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Worldcon 74: Futurism vs. SF

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What does the future hold? What will life be like ten years from now, fifty years? What will we have become? How will we view such concepts as religion, race, and gender? Will the gender binary have collapsed completely? If so, how will companies sell washing powder?

These are the sort of questions that futurists are asked (and yes, that last one is the focus of an actual Proctor & Gamble report, we are assured). Moderator S. B. Divya chaired a group of science fiction writers and professional futurists (Karl Schroeder, Andrea Philips, and David Brin) as they discussed the difference between the two disciplines, and gave some revealing insights into the world of the professional futurist.

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By William Heath using the pseudonym Paul Pry, represented by a vignette of Paul Pry, and used under a Creative Commons Attribution license

Futurists are generally hired by government agencies and private corporations. Interestingly, the former tend to be easier to work with, as they’re looking for sweeping, pig-picture trends. Private businesses tend to be rather more tightly focused, less interested in the process of blue-skying. And while science fiction can certainly be a useful tool in filling out a coherent futurist image, it tends to fall outside of futurism’s purview in the strictest sense. This is because futurism tends to be about first and second order effects. Science fiction, particularly when done well, tends to dig into the third and fourth orders — that is, the effects of the effects.

Here’s an example: take a moment and check out the Breadface¬†Instagram account. It won’t take you long to catch on to the general theme: a lady mooshes her face against a piece of bread, and posts the video to the internet. That’s it. That’s all there is to it. And yet, this woman has almost ninety thousand followers.

Now, think about this for a moment: when the folks at ARPA were creating the first germs of what eventually became the Internet, what could they have envisioned for its future? Probably at least the original plan of a network linking government, scientific, and academic facilities. Possibly a few might have entertained the idea of it spreading to widespread civilian use, and a world where everyone has their own personal soapbox, broadcasting to the world. But they would not, could not, ever have come up with Breadface. Or cat memes. Or any of the other oddball uses to which we put modern technology. Advances in technology may be (to a degree, at least) predictable, but the human uses thereof are emergent — unpredictable as anything.

And that’s where science fiction comes in. As one panelist put it, sci-fi doesn’t predict the car, it predicts the traffic jam. Sci-fi uses futurism as a jumping-off point to think about human behavior in a world that is manifestly different from our own. Not only that, but like futurism it can be used to shape or even outright change the future. There’s the concept of the self-fulfilling prophecy, which subtly steers a culture in a particular direction. Then there’s the lesser-known twin of the self-preventing prophecy. Think here of cautionary tales, such as Dr. Strangelove and 1984. They make a sufficiently serious cultural imprint upon us to make sure they never quite come true (well, at least not so far).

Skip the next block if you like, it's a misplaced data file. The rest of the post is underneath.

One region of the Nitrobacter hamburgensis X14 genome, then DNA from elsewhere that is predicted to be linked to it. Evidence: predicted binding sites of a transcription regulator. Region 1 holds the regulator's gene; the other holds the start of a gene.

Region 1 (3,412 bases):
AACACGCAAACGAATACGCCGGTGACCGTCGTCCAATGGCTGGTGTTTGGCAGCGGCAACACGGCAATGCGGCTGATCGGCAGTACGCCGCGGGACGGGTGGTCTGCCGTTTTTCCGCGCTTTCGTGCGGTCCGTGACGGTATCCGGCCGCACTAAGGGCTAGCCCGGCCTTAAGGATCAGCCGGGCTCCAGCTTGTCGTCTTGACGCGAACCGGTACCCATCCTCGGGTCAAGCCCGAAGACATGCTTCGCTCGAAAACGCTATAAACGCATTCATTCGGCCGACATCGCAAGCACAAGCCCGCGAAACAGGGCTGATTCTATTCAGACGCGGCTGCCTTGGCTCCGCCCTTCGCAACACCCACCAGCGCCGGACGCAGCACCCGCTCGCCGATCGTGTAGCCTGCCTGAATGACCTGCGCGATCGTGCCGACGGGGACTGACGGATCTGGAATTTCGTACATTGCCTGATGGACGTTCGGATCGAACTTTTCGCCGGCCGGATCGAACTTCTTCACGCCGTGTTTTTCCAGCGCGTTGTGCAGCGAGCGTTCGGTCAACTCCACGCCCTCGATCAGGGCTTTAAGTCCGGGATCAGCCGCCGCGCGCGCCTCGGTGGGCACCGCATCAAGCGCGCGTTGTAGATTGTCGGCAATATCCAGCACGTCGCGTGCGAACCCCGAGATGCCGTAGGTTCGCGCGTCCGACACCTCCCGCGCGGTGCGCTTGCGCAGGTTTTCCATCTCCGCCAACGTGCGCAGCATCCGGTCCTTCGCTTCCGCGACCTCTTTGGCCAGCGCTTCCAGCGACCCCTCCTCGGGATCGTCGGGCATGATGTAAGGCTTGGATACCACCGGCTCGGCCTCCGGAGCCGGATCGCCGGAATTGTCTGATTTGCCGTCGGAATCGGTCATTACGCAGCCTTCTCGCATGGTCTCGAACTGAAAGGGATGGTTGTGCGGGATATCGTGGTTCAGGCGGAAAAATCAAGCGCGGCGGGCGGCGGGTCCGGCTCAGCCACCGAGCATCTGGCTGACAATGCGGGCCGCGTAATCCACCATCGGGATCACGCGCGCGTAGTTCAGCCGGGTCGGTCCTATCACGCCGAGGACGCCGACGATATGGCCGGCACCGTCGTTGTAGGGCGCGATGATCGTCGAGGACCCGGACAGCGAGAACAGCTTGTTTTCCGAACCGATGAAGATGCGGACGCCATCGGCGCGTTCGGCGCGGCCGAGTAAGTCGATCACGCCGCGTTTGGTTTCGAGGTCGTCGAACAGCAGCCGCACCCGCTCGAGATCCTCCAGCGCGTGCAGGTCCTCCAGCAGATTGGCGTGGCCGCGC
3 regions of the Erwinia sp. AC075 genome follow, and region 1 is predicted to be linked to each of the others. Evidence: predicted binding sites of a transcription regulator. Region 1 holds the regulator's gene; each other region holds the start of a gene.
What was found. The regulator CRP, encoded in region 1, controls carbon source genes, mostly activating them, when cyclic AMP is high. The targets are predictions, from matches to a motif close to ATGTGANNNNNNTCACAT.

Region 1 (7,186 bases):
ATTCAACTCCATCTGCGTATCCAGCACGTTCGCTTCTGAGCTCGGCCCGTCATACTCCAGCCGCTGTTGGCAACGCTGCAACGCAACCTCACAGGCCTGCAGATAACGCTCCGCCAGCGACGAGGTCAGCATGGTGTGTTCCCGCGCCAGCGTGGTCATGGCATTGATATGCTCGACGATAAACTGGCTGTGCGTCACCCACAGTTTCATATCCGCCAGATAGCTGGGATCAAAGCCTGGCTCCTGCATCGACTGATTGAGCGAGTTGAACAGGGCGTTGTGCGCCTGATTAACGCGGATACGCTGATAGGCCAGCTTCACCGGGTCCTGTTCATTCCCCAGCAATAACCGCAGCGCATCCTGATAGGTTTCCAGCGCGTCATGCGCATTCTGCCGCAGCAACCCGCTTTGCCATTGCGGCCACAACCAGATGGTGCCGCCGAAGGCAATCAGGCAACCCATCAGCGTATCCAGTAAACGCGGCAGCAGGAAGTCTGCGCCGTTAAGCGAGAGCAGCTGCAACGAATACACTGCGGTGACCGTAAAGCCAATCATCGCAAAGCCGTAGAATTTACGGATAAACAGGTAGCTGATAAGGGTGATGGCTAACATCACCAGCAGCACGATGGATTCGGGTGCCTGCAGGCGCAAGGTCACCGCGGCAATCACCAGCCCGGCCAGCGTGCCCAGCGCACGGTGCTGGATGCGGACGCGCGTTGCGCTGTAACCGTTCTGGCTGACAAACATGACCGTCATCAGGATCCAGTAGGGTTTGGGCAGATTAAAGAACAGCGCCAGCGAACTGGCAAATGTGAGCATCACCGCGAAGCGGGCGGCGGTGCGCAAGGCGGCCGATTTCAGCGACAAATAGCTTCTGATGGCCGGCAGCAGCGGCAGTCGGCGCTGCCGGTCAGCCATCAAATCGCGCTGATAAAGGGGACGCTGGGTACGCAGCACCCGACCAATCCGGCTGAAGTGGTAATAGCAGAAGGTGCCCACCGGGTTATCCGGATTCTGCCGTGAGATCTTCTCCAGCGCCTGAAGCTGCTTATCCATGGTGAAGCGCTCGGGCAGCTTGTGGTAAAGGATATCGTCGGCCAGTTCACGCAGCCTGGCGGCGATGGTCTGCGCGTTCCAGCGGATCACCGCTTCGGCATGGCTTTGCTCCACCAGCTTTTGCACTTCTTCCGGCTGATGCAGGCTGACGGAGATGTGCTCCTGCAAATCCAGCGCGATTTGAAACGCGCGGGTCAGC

Unsurprisingly, the futurists interviewed expressed the feeling of an ethical burden in the futures they presented. In futurism as in fiction, it is felt important to balance optimism and pessimism, providing a realistic spread of possibilities. All-positive works are just as potentially harmful as all-negative. Some panelists felt that the current apocalyptic trend in young adult literature was a sign of the pendulum swinging too far toward pessimism. There is always the question of balancing the reality one sees coming against the ones they feel can or should happen instead, and this clearly weighs heavily on the panelists’ minds.

If there is one overriding theme in both, it is that technology changes, but basic human nature does not. Futurism is the study of anticipation, but sooner or later anticipation fails. When that happens, resilience steps up. Human beings are consistently at their best in the moments when the future takes us by surprise. Studies have shown that, if they know that their own families are safe, people will run toward dangerous situations to help. Mr. Brin stated that when he talks to government officials, he tells them again and again that they need to incentivize empowerment, giving people the power to act on those crucial moments when anticipation fails.

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source: Wikimedia commons

Futurism and sci-fi are risky propositions: the future is fluid, and filled with ever-changing variables. “Always in motion is the future,” as a certain Jedi master once said. But given what we know about the human race, we can still be reasonably sure that, in spite of it all, there will be one.

For more coverage on Worldcon, check out this link for articles and interviews.

 

Kelly Luck is interested in the future, for that is where she is going to spend the rest of her life. Her other SciFi4Me work can be read here.

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